Spring internships offer opportunities for experiential learning

Winter break is over. With its termination comes the routine of classes, club meetings, athletic events and more. Just those obligations alone is enough for many students. However, some students add an extra challenge to all of that: a spring internship.

It is said at Wheaton that we have “three summers and four winter breaks” to get internships and, if we have a path already established, to figure out where we want to take our careers. If not, these internships help us find that path. A few students have already found internships for the upcoming spring semester and were willing to discuss their endeavors for the Wire.

Daniela Alves ’15 currently has an internship with Senator Elizabeth Warren. She said that a significant reason for doing the internship in the spring is her limited time left at Wheaton before graduation. “Being a senior and only having one semester left of school, I don’t have much time to build my resume up before applying for jobs,” she said. From this experience with Senator Warren, Alves hopes to learn more about the intricacies of the political process, which will help advance her later on in what is an extremely competitive job market. She explains that spring internships are a good opportunity for other seniors who are similarly trying to “stand out” from the crowd.

Another student taking advantage of her spring semester is Stephanie Langlois ’17, who is working for the American Cancer Society (ACS). After obtaining this internship, Langlois applied for, and was awarded a spring internship stipend. Like Alves, she feels that having a spring internship will improve the likelihood of getting into more competitive programs later on in the upcoming summer or winter. “I thought it might give me an added edge to my summer applications,” Langlois said.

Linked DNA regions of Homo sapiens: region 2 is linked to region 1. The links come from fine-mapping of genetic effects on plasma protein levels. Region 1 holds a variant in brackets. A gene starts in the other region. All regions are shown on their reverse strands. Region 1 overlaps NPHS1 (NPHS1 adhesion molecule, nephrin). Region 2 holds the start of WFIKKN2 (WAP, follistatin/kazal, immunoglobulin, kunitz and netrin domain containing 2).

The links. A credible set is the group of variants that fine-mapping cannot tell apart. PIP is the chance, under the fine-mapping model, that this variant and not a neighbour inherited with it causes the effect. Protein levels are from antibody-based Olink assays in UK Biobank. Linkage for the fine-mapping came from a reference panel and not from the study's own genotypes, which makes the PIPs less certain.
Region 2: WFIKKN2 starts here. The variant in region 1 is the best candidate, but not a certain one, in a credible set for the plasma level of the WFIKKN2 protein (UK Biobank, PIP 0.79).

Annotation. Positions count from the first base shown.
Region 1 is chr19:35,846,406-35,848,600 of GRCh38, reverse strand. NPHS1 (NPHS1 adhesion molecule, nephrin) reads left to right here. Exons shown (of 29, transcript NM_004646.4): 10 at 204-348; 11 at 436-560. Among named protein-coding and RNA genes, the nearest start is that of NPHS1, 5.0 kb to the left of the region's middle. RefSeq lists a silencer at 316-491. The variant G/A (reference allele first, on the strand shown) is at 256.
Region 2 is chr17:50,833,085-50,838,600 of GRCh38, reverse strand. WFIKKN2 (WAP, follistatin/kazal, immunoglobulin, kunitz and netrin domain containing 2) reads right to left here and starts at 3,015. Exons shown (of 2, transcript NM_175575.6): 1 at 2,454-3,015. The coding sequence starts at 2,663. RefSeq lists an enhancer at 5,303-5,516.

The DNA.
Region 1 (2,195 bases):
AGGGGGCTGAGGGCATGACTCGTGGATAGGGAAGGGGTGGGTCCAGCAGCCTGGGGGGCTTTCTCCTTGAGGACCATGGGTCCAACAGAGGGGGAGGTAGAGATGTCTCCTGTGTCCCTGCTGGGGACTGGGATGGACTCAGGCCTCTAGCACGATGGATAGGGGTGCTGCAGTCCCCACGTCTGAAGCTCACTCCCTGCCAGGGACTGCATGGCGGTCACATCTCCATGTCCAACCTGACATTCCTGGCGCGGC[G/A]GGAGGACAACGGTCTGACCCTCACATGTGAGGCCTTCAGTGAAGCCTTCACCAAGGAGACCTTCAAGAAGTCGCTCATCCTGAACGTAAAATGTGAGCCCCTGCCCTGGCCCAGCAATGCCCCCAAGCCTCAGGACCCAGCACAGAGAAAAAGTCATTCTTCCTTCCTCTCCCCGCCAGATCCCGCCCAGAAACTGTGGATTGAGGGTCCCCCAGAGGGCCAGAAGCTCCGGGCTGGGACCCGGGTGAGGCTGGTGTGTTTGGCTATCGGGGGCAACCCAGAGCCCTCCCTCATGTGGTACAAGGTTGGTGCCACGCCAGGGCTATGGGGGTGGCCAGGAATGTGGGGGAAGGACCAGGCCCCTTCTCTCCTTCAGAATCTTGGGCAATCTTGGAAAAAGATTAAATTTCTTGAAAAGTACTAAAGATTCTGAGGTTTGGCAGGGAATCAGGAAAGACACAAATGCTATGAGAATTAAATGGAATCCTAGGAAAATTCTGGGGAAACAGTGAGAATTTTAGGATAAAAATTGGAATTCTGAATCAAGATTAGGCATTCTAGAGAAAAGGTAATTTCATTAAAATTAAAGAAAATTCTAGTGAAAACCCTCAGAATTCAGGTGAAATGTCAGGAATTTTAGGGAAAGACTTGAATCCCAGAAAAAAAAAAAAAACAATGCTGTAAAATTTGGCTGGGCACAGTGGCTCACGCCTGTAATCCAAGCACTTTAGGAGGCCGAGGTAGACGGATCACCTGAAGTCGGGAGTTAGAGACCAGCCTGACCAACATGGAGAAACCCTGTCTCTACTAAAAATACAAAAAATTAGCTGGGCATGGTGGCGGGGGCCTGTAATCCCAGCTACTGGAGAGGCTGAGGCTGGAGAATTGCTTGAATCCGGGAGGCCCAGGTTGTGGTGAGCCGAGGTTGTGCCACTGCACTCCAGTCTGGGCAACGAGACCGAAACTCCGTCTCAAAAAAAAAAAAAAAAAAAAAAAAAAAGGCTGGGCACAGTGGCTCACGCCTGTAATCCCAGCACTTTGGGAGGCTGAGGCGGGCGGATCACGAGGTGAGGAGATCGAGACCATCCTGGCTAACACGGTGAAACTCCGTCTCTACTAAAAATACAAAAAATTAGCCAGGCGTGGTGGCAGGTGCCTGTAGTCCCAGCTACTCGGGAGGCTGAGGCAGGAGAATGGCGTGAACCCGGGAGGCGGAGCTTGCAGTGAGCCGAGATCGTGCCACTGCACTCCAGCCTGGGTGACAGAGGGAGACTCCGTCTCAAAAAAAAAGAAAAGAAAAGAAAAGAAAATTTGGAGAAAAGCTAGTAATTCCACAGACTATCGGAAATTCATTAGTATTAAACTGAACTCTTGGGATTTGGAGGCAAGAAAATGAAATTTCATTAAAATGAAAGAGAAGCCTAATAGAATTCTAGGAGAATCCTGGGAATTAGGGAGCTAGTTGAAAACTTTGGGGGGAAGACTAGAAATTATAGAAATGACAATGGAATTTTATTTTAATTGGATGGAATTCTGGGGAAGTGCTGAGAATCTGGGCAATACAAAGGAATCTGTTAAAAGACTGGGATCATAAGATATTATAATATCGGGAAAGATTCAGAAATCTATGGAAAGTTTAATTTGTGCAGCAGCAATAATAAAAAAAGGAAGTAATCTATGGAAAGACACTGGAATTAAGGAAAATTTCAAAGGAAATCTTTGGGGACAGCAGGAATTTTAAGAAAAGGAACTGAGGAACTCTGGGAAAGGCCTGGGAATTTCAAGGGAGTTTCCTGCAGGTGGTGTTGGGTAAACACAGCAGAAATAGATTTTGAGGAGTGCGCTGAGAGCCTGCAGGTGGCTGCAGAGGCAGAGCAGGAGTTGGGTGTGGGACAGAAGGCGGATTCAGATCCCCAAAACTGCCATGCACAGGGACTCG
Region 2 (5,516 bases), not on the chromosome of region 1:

However, she warned against students overbooking themselves: “I would recommend spring internships to other students, so long as their academic schedule is not too full. In summer it is easy to have the time for an internship, but there are a lot more time constraints in the spring as students are also taking classes.”

Although spring internships are undoubtedly a difficult workload to deal with, if the student can handle it, taking advantage of spring internships can be very beneficial.

If you know where to look, it turns out that internships are not too difficult to find. Alves discovered her internship from a flyer in Meneely Hall as she was leaving a class last semester. Langlois found out about hers through her work in the Colleges Against Cancer club, which is attended by an American Cancer Society Representative.

Spring internships are usually less competitive because the original commitment of interning is coupled with an average course load. However, seizing a spring internship can give students an opportunity to actively engage in a potential career environment while strengthening their experience in their field of interest, leaving school breaks open for different experiences.